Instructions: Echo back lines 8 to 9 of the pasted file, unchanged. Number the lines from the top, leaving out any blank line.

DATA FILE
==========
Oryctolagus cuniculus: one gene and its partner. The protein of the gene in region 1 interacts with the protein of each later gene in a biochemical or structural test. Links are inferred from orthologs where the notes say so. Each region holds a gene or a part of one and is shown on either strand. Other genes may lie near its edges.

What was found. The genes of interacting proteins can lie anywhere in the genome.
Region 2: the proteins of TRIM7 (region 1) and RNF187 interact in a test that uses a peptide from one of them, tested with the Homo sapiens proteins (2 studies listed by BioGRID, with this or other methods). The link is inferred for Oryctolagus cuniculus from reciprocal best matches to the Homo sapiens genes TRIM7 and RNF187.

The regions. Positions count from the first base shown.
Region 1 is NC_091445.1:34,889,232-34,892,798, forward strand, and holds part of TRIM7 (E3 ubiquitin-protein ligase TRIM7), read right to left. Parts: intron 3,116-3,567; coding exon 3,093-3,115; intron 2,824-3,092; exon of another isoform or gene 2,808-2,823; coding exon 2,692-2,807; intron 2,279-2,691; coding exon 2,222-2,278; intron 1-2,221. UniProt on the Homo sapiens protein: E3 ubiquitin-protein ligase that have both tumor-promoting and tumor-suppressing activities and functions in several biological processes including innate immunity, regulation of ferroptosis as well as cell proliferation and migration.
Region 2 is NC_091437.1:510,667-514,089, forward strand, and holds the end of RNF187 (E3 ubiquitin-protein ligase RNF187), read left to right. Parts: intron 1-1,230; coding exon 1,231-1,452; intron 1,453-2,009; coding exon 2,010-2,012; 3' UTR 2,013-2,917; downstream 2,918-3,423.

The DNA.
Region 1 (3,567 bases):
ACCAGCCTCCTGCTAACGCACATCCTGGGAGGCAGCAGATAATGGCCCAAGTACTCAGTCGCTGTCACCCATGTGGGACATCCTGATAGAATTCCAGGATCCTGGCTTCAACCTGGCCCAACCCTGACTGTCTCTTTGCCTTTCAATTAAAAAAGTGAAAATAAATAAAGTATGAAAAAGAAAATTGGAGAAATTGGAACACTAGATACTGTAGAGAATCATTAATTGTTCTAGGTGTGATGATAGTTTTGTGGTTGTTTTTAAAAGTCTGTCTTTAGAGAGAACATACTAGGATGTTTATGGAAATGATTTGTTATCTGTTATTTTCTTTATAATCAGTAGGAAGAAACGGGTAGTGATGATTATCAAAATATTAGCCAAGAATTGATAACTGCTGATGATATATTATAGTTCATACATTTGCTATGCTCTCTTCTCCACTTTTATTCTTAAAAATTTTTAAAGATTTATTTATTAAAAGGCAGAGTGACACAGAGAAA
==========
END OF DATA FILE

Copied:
Region 1 (3,567 bases):
ACCAGCCTCCTGCTAACGCACATCCTGGGAGGCAGCAGATAATGGCCCAAGTACTCAGTCGCTGTCACCCATGTGGGACATCCTGATAGAATTCCAGGATCCTGGCTTCAACCTGGCCCAACCCTGACTGTCTCTTTGCCTTTCAATTAAAAAAGTGAAAATAAATAAAGTATGAAAAAGAAAATTGGAGAAATTGGAACACTAGATACTGTAGAGAATCATTAATTGTTCTAGGTGTGATGATAGTTTTGTGGTTGTTTTTAAAAGTCTGTCTTTAGAGAGAACATACTAGGATGTTTATGGAAATGATTTGTTATCTGTTATTTTCTTTATAATCAGTAGGAAGAAACGGGTAGTGATGATTATCAAAATATTAGCCAAGAATTGATAACTGCTGATGATATATTATAGTTCATACATTTGCTATGCTCTCTTCTCCACTTTTATTCTTAAAAATTTTTAAAGATTTATTTATTAAAAGGCAGAGTGACACAGAGAAA